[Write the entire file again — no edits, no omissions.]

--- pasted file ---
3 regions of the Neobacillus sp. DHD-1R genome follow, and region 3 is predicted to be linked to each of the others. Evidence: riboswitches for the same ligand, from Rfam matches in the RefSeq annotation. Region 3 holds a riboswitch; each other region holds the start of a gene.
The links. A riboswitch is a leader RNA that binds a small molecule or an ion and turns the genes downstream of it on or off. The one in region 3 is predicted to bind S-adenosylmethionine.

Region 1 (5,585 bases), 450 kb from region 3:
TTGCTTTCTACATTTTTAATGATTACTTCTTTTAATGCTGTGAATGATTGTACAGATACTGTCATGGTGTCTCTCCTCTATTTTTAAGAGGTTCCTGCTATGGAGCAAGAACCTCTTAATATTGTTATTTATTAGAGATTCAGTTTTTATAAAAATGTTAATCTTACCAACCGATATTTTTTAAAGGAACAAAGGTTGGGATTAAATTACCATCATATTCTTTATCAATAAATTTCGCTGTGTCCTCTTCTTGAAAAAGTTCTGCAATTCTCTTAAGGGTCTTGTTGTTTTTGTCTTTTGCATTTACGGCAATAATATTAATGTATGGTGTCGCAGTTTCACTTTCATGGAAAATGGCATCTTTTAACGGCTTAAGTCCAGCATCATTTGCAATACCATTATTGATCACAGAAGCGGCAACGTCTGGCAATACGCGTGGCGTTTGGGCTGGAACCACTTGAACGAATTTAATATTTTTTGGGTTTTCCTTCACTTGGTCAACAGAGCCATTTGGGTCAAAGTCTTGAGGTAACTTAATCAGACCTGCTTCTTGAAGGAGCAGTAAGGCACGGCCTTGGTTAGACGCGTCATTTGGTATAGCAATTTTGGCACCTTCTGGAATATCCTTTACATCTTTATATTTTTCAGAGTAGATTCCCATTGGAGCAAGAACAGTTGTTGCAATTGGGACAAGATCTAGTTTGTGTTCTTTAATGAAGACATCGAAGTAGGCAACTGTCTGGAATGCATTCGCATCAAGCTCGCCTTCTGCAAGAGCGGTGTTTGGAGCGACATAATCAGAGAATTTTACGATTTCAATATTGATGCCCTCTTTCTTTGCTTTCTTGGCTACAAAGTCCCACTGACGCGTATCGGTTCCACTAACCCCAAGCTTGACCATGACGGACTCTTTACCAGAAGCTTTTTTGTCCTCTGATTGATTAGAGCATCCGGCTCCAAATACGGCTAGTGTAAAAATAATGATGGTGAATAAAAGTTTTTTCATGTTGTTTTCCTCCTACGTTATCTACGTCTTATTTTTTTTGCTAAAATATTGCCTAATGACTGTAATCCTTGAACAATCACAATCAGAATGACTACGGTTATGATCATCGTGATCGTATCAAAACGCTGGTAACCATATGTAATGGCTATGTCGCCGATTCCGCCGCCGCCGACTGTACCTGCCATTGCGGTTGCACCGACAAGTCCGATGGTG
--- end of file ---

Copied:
3 regions of the Neobacillus sp. DHD-1R genome follow, and region 3 is predicted to be linked to each of the others. Evidence: riboswitches for the same ligand, from Rfam matches in the RefSeq annotation. Region 3 holds a riboswitch; each other region holds the start of a gene.
The links. A riboswitch is a leader RNA that binds a small molecule or an ion and turns the genes downstream of it on or off. The one in region 3 is predicted to bind S-adenosylmethionine.

Region 1 (5,585 bases), 450 kb from region 3:
TTGCTTTCTACATTTTTAATGATTACTTCTTTTAATGCTGTGAATGATTGTACAGATACTGTCATGGTGTCTCTCCTCTATTTTTAAGAGGTTCCTGCTATGGAGCAAGAACCTCTTAATATTGTTATTTATTAGAGATTCAGTTTTTATAAAAATGTTAATCTTACCAACCGATATTTTTTAAAGGAACAAAGGTTGGGATTAAATTACCATCATATTCTTTATCAATAAATTTCGCTGTGTCCTCTTCTTGAAAAAGTTCTGCAATTCTCTTAAGGGTCTTGTTGTTTTTGTCTTTTGCATTTACGGCAATAATATTAATGTATGGTGTCGCAGTTTCACTTTCATGGAAAATGGCATCTTTTAACGGCTTAAGTCCAGCATCATTTGCAATACCATTATTGATCACAGAAGCGGCAACGTCTGGCAATACGCGTGGCGTTTGGGCTGGAACCACTTGAACGAATTTAATATTTTTTGGGTTTTCCTTCACTTGGTCAACAGAGCCATTTGGGTCAAAGTCTTGAGGTAACTTAATCAGACCTGCTTCTTGAAGGAGCAGTAAGGCACGGCCTTGGTTAGACGCGTCATTTGGTATAGCAATTTTGGCACCTTCTGGAATATCCTTTACATCTTTATATTTTTCAGAGTAGATTCCCATTGGAGCAAGAACAGTTGTTGCAATTGGGACAAGATCTAGTTTGTGTTCTTTAATGAAGACATCGAAGTAGGCAACTGTCTGGAATGCATTCGCATCAAGCTCGCCTTCTGCAAGAGCGGTGTTTGGAGCGACATAATCAGAGAATTTTACGATTTCAATATTGATGCCCTCTTTCTTTGCTTTCTTGGCTACAAAGTCCCACTGACGCGTATCGGTTCCACTAACCCCAAGCTTGACCATGACGGACTCTTTACCAGAAGCTTTTTTGTCCTCTGATTGATTAGAGCATCCGGCTCCAAATACGGCTAGTGTAAAAATAATGATGGTGAATAAAAGTTTTTTCATGTTGTTTTCCTCCTACGTTATCTACGTCTTATTTTTTTTGCTAAAATATTGCCTAATGACTGTAATCCTTGAACAATCACAATCAGAATGACTACGGTTATGATCATCGTGATCGTATCAAAACGCTGGTAACCATATGTAATGGCTATGTCGCCGATTCCGCCGCCGCCGACTGTACCTGCCATTGCGGTTGCACCGACAAGTCCGATGGTG